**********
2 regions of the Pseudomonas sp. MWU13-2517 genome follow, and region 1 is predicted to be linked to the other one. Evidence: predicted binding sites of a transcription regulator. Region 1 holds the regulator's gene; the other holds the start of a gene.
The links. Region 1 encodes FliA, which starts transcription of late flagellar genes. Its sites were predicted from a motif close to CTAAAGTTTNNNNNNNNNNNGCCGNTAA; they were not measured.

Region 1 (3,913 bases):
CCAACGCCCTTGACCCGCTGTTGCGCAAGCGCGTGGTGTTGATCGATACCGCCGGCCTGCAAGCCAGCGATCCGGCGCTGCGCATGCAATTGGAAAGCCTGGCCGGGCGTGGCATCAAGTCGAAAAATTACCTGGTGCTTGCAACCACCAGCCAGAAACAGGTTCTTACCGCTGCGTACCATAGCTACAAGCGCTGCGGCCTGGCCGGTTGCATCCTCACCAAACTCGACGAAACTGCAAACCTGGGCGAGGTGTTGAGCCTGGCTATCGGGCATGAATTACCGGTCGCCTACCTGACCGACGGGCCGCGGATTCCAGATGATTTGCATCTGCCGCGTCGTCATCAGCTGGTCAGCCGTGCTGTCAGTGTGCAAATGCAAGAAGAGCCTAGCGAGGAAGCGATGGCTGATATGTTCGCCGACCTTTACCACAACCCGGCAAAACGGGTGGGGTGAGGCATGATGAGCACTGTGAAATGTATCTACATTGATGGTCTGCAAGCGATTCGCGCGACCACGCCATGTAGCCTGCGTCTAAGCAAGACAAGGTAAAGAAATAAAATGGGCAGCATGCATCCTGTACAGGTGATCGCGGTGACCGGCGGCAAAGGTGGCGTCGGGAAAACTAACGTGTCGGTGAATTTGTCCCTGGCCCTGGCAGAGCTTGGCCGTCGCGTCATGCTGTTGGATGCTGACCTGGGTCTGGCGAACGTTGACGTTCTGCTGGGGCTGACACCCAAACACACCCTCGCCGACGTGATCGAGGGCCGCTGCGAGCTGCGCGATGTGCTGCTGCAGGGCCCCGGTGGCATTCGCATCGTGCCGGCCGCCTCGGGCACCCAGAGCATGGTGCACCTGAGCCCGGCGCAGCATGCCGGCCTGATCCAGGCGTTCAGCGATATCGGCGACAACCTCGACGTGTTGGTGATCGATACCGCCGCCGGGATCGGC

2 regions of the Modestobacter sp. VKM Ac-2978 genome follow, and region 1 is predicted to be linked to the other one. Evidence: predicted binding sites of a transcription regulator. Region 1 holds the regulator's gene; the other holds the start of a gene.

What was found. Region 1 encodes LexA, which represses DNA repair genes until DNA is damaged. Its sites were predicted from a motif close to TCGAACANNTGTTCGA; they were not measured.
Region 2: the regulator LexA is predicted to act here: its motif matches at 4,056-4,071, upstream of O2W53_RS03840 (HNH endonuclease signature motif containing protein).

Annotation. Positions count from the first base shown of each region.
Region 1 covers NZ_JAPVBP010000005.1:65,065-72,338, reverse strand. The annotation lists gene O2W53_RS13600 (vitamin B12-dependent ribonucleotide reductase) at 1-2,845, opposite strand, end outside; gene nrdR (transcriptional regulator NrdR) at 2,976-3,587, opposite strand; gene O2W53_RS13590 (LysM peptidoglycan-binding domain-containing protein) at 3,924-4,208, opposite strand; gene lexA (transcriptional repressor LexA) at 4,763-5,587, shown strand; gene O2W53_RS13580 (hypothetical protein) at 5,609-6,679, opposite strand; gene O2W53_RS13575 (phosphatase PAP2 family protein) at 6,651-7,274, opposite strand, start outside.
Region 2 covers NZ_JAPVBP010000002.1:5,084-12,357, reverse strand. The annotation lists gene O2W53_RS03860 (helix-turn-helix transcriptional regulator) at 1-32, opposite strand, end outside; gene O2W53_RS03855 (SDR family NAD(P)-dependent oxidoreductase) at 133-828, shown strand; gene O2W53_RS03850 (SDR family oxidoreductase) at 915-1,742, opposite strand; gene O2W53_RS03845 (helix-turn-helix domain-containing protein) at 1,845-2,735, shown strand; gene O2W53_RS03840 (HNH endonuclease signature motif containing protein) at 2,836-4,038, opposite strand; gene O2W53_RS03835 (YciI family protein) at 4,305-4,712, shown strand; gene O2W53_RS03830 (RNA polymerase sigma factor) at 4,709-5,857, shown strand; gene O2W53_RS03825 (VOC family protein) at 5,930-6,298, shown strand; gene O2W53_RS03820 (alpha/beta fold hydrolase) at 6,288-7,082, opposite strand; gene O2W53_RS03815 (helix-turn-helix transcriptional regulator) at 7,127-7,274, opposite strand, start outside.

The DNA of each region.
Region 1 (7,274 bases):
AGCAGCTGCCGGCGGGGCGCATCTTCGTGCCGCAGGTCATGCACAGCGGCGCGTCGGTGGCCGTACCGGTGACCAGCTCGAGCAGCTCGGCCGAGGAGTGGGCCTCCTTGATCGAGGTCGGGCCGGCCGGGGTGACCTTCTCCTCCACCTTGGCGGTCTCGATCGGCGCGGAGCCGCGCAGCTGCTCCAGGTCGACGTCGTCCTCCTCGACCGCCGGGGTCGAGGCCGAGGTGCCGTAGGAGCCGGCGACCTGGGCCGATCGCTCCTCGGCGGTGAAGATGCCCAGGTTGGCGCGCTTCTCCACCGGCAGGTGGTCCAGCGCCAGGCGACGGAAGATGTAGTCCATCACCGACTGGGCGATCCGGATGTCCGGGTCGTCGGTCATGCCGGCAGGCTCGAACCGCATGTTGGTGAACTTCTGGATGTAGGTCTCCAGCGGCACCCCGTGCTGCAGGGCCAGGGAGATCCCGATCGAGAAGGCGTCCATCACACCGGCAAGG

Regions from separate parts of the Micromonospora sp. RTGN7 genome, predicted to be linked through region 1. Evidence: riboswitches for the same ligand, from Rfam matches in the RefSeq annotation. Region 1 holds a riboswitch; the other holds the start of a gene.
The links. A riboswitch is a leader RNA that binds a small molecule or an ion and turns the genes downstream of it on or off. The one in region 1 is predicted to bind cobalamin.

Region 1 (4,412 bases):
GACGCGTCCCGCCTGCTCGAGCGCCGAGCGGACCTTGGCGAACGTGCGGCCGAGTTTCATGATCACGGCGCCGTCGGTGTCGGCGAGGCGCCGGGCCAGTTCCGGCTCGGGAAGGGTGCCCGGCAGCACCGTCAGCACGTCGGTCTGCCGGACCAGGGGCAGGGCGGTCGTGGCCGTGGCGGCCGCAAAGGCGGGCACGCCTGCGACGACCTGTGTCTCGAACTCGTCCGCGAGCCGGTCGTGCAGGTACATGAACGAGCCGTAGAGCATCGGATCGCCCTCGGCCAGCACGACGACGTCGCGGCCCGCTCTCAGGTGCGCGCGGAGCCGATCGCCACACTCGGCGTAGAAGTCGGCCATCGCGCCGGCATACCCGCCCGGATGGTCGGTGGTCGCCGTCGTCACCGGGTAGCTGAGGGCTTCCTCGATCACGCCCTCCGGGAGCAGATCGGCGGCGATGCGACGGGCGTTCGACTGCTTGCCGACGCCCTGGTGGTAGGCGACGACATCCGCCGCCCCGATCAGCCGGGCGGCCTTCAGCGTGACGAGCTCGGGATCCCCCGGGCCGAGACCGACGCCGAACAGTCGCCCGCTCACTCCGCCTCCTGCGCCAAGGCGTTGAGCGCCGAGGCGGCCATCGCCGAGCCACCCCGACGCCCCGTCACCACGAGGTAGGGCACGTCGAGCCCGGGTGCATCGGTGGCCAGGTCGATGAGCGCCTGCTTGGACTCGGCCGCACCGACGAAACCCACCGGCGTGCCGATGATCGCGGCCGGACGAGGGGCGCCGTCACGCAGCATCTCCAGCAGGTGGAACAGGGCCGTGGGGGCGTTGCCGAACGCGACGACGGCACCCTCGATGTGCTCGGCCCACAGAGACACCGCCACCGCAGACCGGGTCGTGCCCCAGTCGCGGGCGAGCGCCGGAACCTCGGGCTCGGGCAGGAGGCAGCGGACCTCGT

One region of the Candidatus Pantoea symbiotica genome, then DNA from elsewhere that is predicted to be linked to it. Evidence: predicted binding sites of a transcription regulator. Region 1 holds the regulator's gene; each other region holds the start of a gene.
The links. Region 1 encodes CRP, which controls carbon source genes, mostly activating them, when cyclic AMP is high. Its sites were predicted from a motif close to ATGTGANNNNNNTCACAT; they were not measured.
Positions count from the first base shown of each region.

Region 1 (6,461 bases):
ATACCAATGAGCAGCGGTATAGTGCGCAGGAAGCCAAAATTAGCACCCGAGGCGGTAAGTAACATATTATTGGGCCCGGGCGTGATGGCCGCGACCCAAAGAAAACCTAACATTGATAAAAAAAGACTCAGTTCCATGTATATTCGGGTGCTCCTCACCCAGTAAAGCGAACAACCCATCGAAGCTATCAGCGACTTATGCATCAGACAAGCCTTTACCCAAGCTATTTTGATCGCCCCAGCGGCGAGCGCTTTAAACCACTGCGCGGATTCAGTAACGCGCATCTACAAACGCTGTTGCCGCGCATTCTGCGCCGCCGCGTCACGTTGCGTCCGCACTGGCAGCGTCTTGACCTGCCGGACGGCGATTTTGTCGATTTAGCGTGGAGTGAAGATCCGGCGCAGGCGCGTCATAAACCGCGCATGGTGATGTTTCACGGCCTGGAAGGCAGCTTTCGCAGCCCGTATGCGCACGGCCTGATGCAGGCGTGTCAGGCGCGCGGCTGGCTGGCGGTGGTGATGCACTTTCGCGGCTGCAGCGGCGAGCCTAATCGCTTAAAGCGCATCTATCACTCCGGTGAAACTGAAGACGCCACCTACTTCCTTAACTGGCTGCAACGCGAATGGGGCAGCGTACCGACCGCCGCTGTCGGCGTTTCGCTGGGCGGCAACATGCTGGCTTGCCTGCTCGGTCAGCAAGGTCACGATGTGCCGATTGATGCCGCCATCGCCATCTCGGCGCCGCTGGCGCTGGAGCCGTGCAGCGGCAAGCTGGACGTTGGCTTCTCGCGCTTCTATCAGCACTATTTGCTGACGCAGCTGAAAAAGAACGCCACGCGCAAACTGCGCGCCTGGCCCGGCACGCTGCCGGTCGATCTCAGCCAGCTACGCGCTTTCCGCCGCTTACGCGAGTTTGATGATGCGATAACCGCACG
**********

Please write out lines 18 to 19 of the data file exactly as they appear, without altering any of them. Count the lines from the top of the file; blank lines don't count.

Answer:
One region of the Candidatus Pantoea symbiotica genome, then DNA from elsewhere that is predicted to be linked to it. Evidence: predicted binding sites of a transcription regulator. Region 1 holds the regulator's gene; each other region holds the start of a gene.
The links. Region 1 encodes CRP, which controls carbon source genes, mostly activating them, when cyclic AMP is high. Its sites were predicted from a motif close to ATGTGANNNNNNTCACAT; they were not measured.